An article I wrote for Literary Kicks a few years ago:
It’s common among “Beat Generation” aficionados to scorn the popular media version of the Beats, especially the term “beatnik”, and the stereotypical goatee-sporting hipster. But to a youngster growing up in a small town, like me, sensing there was more out there than what they taught in middle school, even the cliche hints of downtown jazz and nightlife and hip lingo were welcome. I could tell right away that Rod Serling was cool, from the subdued bongo drums in the opening theme to his sly, out-of-this-world countenance. He almost seemed to wink knowingly when he shared his imagination and vision with me, the viewer.
I remember the episode about the trumpet player, down on his luck and questioning his very reason for living. In a kind of jazz version of It’s A Wonderful Life, the musician is hit by a car, killed, then finds himself hanging out with another, older, trumpet player whose chiseled features, goatee, and night club suit are a sharp contrast to the pudgy angel Clarence in the Frank Capra classic, though he is an angel, nonetheless. After giving the young musician a new lease on life, we learn the angel’s name as he makes his exit.
“I didn’t catch your name!”
“Just call me Gabe,” says the goateed veteran horn-blower. “Short for Gabriel.” He holds up his trumpet to illustrate his point. Gabriel is the trumpet blowing angel in the Bible. But this wasn’t my parents’ church, it was the concrete-neon jungle where the hipsters dwell and Doctor Sax blows jazz in a smoky bar room.
Serling created the Twilight Zone in 1959. He often battled with censors and sponsors to present themes and issues which he felt were important but which the sponsors feared were too controversial. He became known as “Television’s Angry Young Man.”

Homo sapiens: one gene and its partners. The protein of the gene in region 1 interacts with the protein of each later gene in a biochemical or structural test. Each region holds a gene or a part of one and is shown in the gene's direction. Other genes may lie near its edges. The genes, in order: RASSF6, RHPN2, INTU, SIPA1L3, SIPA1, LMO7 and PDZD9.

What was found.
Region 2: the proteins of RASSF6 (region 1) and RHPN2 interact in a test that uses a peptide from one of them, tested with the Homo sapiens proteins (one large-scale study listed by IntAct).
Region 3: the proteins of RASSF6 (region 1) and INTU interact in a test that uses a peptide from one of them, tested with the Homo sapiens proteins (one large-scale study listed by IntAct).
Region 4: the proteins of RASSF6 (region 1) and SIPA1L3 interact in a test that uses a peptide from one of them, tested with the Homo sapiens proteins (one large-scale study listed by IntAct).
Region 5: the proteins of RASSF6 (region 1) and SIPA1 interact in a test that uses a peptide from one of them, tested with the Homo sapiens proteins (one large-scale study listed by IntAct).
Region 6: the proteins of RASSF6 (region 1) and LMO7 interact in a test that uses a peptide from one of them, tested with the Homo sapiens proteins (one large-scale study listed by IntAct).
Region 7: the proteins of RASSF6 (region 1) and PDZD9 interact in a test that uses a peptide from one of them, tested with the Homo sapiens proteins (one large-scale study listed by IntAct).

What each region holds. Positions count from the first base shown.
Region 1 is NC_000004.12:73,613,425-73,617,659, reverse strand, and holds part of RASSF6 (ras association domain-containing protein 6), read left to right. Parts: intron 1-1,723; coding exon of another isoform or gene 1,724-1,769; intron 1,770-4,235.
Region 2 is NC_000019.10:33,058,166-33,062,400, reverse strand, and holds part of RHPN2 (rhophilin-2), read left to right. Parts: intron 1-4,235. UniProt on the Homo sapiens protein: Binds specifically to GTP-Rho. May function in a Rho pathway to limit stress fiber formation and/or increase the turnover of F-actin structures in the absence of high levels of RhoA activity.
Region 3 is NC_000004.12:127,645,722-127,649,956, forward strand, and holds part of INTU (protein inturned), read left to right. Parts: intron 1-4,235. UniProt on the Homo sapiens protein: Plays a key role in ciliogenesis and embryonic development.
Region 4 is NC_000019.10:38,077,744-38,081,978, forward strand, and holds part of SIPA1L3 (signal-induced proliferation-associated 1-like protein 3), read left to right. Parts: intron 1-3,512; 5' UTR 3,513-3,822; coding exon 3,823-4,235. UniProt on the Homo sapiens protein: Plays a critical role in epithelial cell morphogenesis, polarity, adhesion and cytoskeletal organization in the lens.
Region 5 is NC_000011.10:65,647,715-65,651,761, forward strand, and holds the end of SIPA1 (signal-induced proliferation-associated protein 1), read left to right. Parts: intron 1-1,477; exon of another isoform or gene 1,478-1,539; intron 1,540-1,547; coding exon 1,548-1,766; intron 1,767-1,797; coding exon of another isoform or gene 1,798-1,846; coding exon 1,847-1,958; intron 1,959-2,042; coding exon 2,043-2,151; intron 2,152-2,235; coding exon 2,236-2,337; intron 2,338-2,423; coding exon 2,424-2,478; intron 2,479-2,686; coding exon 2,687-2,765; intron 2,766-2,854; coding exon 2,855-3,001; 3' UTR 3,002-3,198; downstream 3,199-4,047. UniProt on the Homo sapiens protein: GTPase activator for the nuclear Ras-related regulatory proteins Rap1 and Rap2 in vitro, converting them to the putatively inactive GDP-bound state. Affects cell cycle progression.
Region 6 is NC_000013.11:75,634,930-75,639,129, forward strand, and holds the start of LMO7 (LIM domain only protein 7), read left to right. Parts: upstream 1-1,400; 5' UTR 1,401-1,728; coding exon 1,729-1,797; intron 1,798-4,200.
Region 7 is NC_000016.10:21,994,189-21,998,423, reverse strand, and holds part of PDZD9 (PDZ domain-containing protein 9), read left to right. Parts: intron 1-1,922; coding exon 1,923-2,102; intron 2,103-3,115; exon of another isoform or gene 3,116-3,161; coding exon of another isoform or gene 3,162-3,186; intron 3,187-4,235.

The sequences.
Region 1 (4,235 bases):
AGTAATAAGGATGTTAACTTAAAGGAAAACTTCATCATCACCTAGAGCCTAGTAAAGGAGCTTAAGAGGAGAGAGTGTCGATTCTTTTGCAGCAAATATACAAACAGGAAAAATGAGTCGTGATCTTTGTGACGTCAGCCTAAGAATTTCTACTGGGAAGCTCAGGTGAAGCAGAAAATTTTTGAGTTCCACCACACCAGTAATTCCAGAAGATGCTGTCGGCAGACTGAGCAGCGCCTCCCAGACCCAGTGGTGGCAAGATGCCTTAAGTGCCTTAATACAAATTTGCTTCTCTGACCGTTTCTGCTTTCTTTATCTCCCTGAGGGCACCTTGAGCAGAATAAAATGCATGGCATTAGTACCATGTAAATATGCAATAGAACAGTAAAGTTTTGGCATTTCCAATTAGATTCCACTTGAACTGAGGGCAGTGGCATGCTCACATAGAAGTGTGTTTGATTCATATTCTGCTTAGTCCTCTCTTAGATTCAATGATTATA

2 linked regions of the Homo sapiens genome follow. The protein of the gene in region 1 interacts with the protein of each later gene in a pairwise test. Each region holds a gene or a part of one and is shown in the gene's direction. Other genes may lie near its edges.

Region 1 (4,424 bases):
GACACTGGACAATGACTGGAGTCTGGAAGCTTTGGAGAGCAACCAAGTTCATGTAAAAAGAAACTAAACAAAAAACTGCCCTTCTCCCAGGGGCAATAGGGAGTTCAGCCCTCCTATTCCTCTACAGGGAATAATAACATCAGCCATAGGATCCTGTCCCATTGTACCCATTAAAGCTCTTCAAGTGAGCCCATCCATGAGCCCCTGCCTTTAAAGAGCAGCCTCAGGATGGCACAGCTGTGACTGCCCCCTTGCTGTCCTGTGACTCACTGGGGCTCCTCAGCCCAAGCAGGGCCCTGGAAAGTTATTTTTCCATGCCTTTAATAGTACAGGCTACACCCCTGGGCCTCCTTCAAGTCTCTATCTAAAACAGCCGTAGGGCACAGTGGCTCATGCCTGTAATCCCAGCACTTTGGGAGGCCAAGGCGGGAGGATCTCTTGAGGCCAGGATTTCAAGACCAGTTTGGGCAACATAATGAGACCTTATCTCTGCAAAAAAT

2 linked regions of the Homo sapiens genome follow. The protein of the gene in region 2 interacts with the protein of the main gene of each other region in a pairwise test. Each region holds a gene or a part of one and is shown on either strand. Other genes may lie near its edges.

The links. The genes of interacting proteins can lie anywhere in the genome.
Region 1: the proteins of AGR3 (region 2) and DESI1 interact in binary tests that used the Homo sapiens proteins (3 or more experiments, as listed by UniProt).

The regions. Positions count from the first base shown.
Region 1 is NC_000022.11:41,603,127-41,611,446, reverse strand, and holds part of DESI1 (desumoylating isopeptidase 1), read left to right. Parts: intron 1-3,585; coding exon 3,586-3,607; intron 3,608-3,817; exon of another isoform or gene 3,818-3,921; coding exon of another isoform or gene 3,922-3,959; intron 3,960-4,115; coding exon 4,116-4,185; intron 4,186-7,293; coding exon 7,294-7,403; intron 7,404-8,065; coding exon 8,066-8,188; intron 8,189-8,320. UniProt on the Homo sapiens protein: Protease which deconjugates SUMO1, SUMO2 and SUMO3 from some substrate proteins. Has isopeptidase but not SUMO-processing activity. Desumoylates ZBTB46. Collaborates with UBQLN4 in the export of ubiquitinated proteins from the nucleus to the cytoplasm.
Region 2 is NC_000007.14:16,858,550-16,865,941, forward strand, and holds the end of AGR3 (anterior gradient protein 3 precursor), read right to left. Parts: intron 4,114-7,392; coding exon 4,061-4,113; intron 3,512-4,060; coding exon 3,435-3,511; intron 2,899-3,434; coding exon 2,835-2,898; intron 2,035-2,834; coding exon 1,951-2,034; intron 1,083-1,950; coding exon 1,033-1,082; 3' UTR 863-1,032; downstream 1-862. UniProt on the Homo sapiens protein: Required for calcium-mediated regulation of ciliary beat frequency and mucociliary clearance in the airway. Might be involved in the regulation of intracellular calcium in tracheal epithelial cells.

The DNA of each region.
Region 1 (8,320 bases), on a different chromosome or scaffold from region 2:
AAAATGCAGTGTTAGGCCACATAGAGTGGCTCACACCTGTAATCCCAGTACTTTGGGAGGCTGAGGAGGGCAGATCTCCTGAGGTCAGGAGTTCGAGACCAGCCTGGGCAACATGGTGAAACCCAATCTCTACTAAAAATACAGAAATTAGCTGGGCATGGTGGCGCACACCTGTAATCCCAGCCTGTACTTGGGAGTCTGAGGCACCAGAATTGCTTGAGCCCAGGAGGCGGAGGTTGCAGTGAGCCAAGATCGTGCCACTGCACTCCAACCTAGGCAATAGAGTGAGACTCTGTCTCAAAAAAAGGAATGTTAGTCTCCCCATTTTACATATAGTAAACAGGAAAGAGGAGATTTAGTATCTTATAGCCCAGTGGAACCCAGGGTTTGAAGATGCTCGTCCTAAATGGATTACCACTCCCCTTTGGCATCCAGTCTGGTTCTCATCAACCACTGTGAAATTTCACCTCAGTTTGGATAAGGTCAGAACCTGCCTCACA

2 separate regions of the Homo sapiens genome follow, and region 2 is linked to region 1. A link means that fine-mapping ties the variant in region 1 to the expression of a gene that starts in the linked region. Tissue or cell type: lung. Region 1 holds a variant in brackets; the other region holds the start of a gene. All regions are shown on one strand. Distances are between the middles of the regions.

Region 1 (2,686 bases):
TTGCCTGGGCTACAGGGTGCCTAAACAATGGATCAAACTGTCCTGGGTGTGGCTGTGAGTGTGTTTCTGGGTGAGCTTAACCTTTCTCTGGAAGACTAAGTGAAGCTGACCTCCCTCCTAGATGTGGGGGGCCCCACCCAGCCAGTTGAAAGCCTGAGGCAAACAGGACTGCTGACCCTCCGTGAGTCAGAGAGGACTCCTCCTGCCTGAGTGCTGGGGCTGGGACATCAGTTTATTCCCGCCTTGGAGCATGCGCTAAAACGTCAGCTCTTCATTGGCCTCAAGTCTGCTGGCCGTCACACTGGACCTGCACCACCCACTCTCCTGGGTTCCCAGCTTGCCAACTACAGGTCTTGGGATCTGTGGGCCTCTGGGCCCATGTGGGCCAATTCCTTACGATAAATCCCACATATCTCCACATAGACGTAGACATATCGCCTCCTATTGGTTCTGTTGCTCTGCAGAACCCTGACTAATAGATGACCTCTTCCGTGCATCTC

Another fun website that reviews and analyzes genre films is Braineater, created and maintained by Will Laughlin. In this installment he reviews the French film La Chambre ardente (1962), “a movie that sits somewhere between an art film and a Gothic thriller,” directed by Julien Duvivier, based on a classic novel by the American author John Dickson Carr.
Here’s an excerpt from Laughlin’s review:
Carr, after a slow start in the late 1920’s, came into his own in the early 1930’s. He was soon recognized as one of the finest mystery writers of the so-called Golden Age. In 1937, he published what many consider his greatest novel, The Burning Court. However, his work — while always professional — was sometimes uneven; and after the Second World War, his career began to falter. A new generation had come to maturity, and they considered Carr and the writers of the Golden Age too old fashioned, too academic… a remnant of the old order that had been destroyed by the war. Nevertheless, Carr continued to write Golden Age-style detective stories well into the late 60’s and early 70’s. Though there have been periodic revivals of his work, and though he has always had supporters in fellow writers like Kingsley Amis and Anthony Boucher, Carr has never recaptured the recognition his admirers consider he deserves. If you think about it, there’s an obvious reason Duvivier chose to turn The Burning Court into La Chambre ardente…
Here’s another great article about Walter and Dorothy Whetstone, written by my friend Tim Gilmore on 11/18/2016:
Walter Whetstone doesn’t remember me. He’s had two strokes since our last substantial conversation. I first wrote about Walter and his masterpiece of Outsider Art called …
NOTE: This was written by Tim Gilmore, not me. I like it and wanted to share it.
by Tim Gilmore, 10/2/2016 In 1941, the house stood square, wooden, and “in true,” as its carpenters proclaimed their work. Two bedrooms, one bathroom, 1100 square feet, and the reticulated longleaf…
Source: Blackburn House
I’ll be sharing a reading venue with Grant Kittrell on November 12, 2016 at The Mazer, in the Park & King Street area! Come out and hear us! We each will do three readings, taking turns, from 3:00 PM to 6:00, which give you time to have drinks, food, and walk around to some of the other venues.
Source: GRANT KITTRELL